Chris Yaw

I am a Christ Lover

Chris Yaw

I know, I'm kind of messy - but here goes... I’m an Episcopal priest serving a congregation in Metro Detroit... With a passion for gun safety... A zest for online Christian formation... A zeal for video blogging... A constant writer... A heart for those who have unintentionally harmed... A commitment to workforce housing... A love for marrying people... And an amazing wife, three kiddos and a cat named Sparrow... If you have interests in any of these areas I'd love to connect with you.


Contact Details

  • St. David's Episcopal Church, 16200 W. Twelve Mile Road, Southfield, Michigan, 48076, USA

  • +011 248-557-5430


St. David's

I have served as rector of St. David's Episcopal Church in Southfield, MI for 16 years, join us Sundays in person or via zoom.

Trinity Gun Disposal

Working on the issue of unwanted gun disposal, we've made some real progress in helping rid the U.S. of unwanted firearms.


Since 2013 we have been helping people learn more about faith through our online learning courses at ChurchNext.

Oakland Housing

Helping middle income families get better housing is a challenge that Oakland Housing has been addressing for 75 years.

Hyacinth Fellowship

Because hurting others hurts us, the Hyacinth Fellowship organizes support groups and reminds us that we are not our worst mistakes.

Yaw Wedding

I have been officiating weddings for more than 20 years and continue to find joy in helping couples build lifelong relationships.

U.S. Guns Produced Today
Americans Accidentally Killed Today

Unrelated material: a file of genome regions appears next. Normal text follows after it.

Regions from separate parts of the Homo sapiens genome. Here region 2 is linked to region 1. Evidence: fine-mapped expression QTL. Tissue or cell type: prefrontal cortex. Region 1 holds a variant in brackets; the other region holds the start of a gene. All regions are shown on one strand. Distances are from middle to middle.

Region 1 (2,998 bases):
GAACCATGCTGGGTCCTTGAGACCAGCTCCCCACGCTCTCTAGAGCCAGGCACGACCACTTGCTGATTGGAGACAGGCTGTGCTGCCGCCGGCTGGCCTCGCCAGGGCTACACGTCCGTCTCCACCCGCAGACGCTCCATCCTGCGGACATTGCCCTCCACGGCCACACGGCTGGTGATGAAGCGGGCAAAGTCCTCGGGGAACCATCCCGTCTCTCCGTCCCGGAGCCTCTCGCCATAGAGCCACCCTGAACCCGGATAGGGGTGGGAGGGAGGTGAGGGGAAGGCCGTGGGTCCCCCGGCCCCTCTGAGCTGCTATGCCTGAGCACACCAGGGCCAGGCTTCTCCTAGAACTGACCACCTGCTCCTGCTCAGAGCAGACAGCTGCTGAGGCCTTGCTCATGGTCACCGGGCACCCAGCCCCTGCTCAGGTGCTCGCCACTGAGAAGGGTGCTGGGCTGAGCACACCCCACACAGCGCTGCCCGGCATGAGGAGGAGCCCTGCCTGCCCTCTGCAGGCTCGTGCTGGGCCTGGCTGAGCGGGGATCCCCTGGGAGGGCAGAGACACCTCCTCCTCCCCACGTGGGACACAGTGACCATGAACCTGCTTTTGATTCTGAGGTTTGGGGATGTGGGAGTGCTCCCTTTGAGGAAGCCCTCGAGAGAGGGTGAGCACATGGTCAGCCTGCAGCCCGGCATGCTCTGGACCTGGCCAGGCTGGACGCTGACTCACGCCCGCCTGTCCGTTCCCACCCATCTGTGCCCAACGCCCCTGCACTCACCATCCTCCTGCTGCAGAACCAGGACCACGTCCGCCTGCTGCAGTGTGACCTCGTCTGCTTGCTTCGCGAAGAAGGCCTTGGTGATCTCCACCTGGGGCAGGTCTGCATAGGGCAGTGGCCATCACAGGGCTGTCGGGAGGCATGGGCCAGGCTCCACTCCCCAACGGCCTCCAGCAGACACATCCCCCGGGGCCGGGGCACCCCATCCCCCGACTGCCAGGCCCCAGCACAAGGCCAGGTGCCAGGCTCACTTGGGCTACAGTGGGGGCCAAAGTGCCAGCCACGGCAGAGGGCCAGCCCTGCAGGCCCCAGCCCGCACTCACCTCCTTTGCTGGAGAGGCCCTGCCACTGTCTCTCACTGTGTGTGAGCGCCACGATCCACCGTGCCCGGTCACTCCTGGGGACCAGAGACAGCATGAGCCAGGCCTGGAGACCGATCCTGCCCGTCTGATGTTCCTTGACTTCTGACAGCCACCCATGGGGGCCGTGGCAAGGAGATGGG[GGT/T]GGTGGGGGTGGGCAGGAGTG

Homeless Americans
Weddings Performed
  • Beatitudes are Not Sudoku

    Beatitudes are Not Sudoku

    Here’s my take on the Beatitudes:

    Blessed are you:
    When you’re poor because you gave your money away.
    When you’re hungry because you gave your sandwich away.
    When you’re sad because you’re helping your depressed friend.
    When you’re not part of the ‘cool crowd’ because following Jesus pretty much guarantees you won’t be a part of the cool crowd.

    Unblessed are you:
    When you’re living the high life really selfishly.
    When you overate because you didn’t share.
    When your life is primarily about entertaining yourself.
    When you are king of the cool club because having other people like you is really what life is all about.

    So the beatitudes aren’t like solving a sudoku– rather they’re pretty obvious statements about what it means to lead a Christian life – and pretty much a happy and fulfilling life in general.

    I think we hear them on All Saints’ Day (we’re celebrating it Sunday) because the saints are the ones who’ve figured this out – and really want us to get this.

    So read ‘em again and be blessed.

    Unapologetic – Francis Spufford
    The Distant Mirror – Barbara Tuchman

    Free- Mark Scandrette
  • The Big Picture

    The Big Picture

    Boy what a rotten day it's going to be!

    All of the up close spots are taken and I have to park in the back 40. That printer that holds 500 sheets needs refilling when I'm trying to print a 3 page doc. The kid with grimy hands touched my new jeans and they'll need to go back into the wash.

    As if any of these things are a big deal: so I get a bit more exercise by walking 20 yards further, I'm delayed 30 seconds restocking the printer, and jeans will have to go back to the wash someday anyway. Yet how often to I allow these tiny things to anger me, frustrate me, and turn my day into a 'bad day'?

    God grant me one gift today: to stop whining at life's slight imperfections.

    For just one day I would love to have the gift of seeing the big picture: I am loved, I am cared for, my worst fear (death) will actually be my greatest moment of joy (seeing God).

    Lord, help us all get a view of your big picture.

  • Running on Empty?

    Running on Empty?

    I remember driving through southern Utah years ago and seeing big warning signs about the scarcity of gas stations. There were 100 miles or more between service centers – so you better check your gas gauge and plan accordingly. Nothing ends your journey quicker than running out of gas: when you go on a trip you need to refuel – often.

    The journey of faith is similar. You and I often run up against running out of gas.